The room was packed when the Metropolitan Police Department held its monthly 1st Tuesday event Feb. 4, sharing tips with residents on how to protect their homes and property.
Most car thefts, said Detective Aaron Lee, are crimes of opportunity, often spurred by drug use. When he questioned a recently caught automobile thief on why the man chose the cars he targeted, the answer was simple: They were unlocked.
Homes were just as vulnerable. Even sliding on the safety chain is not enough, attendees were told.
“When we catch somebody, we pick their brains. … I asked, ‘How’d you get into this house?’ ” Lee said. “And the guy said, ‘By flipping the chain off the door.’ That’s all it took, sticking his finger in.”
Lee said valuable items are not necessarily secure when locked in a home safe.
“One of the things that drives me crazy is when I talk to some victims, they say, ‘Well, I had it in the safe, I thought it’d be OK there,’ ” Lee said. “The first question I ask them, ‘How did your safe get into the house?’ They’ll say, ‘I carried it in.’ And I’ll say, ‘So, how’d they get it out?’ They carried it out. Here’s a shocker for you: You’ve got to bolt it down.”
He showed photos of safes that had been busted open, contents missing except for a few coins.
Thieves will sometimes case neighborhoods before striking. They look for homes that scream, “No one’s home.” When going away, attendees were told, leave lights on timers. Turn a radio on. Ask a neighbor to remove fliers from the doorstep.
Burglars are more apt to enter a home if they think they have it all to themselves. But when driven by a hunger for drugs, they aren’t always cautious.
So, what should one do if awakened by someone creeping around his home? Lee pulled out his favorite weapon homeowners should buy, sure to deter any would-be burglar in the middle of the night. It wasn’t a gun. It was a flashlight — a bright one.
“Shine this in their eyes and they (freeze),” he said. “Why? Because they hate being detected.”
It’s a misconception that burglars come around only at night. In fact, most home burglaries occur during the day. That’s when adults are at work, the kids are in school and their houses are empty.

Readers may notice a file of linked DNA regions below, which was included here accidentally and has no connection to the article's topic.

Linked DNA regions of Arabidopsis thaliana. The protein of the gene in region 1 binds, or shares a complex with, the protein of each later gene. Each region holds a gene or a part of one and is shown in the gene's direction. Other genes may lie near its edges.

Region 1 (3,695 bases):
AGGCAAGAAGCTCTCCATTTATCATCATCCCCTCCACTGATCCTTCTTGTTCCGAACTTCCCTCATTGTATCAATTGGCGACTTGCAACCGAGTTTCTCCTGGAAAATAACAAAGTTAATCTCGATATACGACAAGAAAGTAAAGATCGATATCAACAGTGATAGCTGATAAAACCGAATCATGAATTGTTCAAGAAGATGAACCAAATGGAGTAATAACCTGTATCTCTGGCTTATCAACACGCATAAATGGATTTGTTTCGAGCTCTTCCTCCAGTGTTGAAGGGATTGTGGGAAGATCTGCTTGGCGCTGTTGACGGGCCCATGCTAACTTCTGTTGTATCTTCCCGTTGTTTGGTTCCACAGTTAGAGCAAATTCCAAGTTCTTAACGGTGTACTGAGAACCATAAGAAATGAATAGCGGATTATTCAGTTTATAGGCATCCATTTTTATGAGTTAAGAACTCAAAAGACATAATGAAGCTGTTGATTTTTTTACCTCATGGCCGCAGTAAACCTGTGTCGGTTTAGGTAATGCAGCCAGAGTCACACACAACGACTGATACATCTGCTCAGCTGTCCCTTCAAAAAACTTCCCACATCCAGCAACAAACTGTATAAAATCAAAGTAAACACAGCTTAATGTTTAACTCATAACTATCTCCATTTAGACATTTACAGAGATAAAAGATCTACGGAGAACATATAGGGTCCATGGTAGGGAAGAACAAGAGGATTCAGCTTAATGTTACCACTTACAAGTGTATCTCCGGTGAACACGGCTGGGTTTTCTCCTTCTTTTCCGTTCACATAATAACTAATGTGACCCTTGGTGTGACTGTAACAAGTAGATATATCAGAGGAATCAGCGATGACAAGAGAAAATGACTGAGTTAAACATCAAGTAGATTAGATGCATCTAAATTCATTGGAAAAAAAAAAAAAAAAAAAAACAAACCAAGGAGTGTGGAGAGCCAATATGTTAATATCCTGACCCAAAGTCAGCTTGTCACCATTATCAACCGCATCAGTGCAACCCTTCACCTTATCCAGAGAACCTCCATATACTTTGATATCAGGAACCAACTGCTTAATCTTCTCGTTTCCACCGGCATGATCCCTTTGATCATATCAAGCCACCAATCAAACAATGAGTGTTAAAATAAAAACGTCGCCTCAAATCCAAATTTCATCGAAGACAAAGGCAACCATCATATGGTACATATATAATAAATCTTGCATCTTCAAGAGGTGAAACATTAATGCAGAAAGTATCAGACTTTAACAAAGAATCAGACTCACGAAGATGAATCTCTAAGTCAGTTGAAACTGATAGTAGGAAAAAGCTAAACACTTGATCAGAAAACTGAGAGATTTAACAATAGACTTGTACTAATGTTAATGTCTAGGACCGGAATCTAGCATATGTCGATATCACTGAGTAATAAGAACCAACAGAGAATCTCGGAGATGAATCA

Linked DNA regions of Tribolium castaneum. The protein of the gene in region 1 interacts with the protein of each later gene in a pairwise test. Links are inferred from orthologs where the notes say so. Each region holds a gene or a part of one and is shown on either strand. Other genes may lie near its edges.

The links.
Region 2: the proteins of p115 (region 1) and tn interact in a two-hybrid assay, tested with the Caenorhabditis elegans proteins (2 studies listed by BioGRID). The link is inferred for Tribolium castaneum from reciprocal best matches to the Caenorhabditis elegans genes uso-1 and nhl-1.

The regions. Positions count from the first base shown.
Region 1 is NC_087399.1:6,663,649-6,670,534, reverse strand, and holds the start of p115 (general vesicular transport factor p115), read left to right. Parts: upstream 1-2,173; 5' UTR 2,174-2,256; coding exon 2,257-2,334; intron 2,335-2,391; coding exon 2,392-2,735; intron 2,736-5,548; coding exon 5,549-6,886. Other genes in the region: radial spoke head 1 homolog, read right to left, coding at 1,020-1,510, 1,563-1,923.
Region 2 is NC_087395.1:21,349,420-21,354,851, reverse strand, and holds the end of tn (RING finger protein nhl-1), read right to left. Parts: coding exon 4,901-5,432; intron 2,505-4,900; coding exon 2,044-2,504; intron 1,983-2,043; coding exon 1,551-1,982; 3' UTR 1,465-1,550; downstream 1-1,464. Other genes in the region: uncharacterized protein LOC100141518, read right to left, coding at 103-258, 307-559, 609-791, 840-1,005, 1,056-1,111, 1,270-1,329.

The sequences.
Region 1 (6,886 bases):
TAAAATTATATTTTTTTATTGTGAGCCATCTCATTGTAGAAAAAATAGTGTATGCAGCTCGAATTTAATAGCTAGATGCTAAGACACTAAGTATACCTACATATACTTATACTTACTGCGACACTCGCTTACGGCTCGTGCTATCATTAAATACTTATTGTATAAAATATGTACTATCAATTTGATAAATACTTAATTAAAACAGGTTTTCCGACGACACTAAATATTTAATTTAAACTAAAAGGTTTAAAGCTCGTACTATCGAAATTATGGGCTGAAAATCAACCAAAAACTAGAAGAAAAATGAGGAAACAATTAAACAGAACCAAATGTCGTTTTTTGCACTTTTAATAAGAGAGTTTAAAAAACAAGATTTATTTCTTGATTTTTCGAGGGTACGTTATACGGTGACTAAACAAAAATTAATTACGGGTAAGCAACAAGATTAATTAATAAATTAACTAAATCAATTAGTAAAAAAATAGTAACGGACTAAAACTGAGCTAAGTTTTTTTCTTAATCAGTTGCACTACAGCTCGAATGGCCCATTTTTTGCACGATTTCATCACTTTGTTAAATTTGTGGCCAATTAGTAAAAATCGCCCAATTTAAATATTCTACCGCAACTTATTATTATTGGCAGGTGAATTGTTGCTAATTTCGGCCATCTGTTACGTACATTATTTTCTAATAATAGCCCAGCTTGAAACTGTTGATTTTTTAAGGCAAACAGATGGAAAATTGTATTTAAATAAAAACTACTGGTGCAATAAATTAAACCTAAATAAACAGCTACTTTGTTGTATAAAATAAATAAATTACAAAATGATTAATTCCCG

“How many of you had a home alarm when you bought your place?” asked Kathy Perkins, department crime prevention specialist. “How many of you still use use it?”
She urged people to turn it on at night or when they wouldn’t be there. There was a similar caution for locking the door leading to the garage.
“I understand, it’s a hassle, with bringing in the groceries, getting the kids out of the car,” she said. “But lock it when it’s (not an imposition) for you.”
An open garage door is an unlocked house and another invitation for burglars.
Extra locks were also cited as a good idea, preferably hardy ones. Perkins suggested that homeowners cross the street to view their houses as if they were a burglar. Is your front yard dark? Does shrubbery prevent people from getting next to your windows? Is there motion-detection lighting? Are your side gates easy to unlock?
“Ask yourself, is what you value most the most protected?” Perkins said. “Let’s say it’s an heirloom, a photo album, it’s something you can’t duplicate. If your TV gets taken, you can replace it. But one (victim) said, ‘They took my grandfather’s photo, and I’ll never get it back again.’ “
Perkins told of a moving truck that pulled up to a house one day, men jumping out and all the items that were carried out and packed up before it drove off. A youngster, home from school, noticed and assumed the family was moving out. Later that day, the owner came home to find an empty house. The neighbors had no clue they had witnessed a brazen, full-scale burglary. It was a perfect example of why the Neighborhood Watch program was effective, she said.
For the northwest area, there were 2,518 residential crimes in 2013 — 57 percent were home burglary cases, 28 percent were vehicle burglaries and 13 were vehicle thefts. Only 8.94 percent of those crimes occurred in areas with Neighborhood Watch programs. People who are proactive, who know one another, are better identifiers of suspicious activity and suffer less crime, Perkins said.
“It doesn’t matter where you live … all of them are potential burglary targets. … Neighborhood Watch (communities) consistently suffer lower — significantly lower — incidents of crime than unprotected neighbors,” Perkins said.
If a home is broken into and items such as electronics are stolen, police will ask for a list of serial numbers.
1st Tuesday is an open house-style event that takes place at area commands around the valley and allows the public to learn about safety issues and meet local officers. The next event is set for 7-8 p.m. March 4. For more information, visit tinyurl.com/metro1sttuesday.
Contact Summerlin/Summerlin South View reporter Jan Hogan at email@example.com or 702-387-2949.